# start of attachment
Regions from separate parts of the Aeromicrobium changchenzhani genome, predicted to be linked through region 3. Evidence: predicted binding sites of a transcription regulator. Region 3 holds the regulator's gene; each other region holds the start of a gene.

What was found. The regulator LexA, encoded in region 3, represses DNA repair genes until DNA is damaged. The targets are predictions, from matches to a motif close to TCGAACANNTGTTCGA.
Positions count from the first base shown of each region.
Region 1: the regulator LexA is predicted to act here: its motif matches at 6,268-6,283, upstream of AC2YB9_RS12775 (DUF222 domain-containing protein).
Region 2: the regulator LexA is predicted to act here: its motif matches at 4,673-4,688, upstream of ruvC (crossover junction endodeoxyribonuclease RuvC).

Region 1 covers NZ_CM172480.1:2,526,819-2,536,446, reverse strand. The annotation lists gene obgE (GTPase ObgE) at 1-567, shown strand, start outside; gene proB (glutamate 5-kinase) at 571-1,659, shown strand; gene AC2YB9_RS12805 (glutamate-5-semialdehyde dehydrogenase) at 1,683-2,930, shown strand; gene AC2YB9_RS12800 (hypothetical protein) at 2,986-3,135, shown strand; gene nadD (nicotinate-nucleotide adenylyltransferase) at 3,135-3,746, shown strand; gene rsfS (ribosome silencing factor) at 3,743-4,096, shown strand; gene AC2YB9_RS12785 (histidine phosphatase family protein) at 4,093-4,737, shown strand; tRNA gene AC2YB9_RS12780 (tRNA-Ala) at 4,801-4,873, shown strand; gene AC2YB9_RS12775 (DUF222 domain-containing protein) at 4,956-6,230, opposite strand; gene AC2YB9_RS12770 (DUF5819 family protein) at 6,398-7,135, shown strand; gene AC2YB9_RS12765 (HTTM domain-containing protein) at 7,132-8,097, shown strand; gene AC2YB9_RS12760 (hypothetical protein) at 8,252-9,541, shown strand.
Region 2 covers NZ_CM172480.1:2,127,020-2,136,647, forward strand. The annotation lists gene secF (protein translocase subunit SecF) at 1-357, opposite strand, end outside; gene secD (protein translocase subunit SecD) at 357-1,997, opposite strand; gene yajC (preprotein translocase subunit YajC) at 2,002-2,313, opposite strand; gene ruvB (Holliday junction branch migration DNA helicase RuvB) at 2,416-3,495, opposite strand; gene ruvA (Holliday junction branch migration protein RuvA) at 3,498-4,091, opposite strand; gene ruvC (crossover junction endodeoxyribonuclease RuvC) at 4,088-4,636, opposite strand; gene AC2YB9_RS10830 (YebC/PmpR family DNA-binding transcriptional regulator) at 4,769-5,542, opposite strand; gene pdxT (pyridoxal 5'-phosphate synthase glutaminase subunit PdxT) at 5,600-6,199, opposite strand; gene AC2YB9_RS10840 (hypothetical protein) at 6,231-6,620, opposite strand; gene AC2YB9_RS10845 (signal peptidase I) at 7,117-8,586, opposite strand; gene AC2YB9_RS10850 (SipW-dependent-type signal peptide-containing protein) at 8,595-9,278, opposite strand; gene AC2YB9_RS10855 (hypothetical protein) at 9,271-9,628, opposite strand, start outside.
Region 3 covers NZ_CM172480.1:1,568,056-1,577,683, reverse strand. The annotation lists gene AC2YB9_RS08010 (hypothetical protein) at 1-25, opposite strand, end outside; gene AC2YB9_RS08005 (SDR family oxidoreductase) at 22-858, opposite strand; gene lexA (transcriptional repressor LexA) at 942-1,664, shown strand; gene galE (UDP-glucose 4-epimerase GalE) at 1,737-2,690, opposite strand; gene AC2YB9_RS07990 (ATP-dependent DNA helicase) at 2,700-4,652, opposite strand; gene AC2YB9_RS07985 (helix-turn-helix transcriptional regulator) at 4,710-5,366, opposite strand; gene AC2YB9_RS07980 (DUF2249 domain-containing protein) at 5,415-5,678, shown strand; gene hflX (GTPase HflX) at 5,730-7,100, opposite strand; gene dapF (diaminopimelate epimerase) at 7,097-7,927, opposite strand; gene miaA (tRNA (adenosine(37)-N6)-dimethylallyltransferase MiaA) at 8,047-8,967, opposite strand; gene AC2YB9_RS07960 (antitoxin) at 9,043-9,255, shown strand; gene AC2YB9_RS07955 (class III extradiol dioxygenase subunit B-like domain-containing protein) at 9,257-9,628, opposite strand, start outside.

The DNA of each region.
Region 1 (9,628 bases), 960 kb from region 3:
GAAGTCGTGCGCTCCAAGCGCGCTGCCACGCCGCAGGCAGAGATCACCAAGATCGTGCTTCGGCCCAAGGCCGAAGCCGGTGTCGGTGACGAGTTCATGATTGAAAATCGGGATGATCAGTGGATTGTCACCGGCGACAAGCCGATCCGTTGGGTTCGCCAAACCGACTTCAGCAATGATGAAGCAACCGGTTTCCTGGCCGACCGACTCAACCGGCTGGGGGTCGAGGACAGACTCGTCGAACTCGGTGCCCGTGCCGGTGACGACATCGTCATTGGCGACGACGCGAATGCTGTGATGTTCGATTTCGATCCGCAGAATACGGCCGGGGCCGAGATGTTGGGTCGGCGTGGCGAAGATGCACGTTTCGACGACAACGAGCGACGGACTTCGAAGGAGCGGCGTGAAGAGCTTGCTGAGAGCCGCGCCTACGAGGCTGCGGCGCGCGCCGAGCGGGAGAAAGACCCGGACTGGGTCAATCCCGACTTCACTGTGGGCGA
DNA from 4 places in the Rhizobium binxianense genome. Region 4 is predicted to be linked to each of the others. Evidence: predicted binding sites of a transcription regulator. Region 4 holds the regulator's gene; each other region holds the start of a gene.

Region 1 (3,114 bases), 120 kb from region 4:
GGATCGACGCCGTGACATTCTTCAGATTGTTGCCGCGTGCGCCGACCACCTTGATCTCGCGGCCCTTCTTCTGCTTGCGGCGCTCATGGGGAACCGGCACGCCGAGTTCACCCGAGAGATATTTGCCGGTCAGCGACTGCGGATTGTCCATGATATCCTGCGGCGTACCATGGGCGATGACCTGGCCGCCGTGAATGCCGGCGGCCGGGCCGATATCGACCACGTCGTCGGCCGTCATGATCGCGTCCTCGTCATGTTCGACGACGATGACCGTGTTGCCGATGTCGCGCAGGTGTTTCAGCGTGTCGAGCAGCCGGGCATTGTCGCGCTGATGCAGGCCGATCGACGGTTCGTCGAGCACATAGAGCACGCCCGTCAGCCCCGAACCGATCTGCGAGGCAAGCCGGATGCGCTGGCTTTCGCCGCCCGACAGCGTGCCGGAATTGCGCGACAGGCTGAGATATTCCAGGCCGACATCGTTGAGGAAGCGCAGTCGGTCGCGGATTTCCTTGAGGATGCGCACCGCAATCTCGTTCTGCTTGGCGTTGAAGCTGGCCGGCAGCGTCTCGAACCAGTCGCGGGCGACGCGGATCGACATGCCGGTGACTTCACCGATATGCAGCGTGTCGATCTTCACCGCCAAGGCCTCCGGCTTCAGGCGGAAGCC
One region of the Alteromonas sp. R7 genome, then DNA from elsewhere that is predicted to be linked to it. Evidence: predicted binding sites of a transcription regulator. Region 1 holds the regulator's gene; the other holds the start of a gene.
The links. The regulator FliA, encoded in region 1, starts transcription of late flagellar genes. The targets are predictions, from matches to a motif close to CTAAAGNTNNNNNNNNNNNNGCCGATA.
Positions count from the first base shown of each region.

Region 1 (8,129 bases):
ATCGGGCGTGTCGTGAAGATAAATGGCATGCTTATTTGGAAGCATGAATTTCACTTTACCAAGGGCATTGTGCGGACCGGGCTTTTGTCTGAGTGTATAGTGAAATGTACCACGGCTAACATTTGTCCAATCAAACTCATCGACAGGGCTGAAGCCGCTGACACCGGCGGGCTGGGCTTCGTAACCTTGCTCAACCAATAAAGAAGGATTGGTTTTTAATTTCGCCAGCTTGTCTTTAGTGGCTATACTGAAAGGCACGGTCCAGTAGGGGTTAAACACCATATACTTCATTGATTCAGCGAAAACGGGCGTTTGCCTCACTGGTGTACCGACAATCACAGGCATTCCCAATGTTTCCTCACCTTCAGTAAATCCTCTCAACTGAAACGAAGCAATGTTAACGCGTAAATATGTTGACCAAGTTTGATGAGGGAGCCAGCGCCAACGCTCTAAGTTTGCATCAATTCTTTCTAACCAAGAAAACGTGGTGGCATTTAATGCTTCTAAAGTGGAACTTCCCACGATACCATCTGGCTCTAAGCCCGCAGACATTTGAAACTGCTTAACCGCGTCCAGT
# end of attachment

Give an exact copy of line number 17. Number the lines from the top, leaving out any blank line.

Positions count from the first base shown of each region.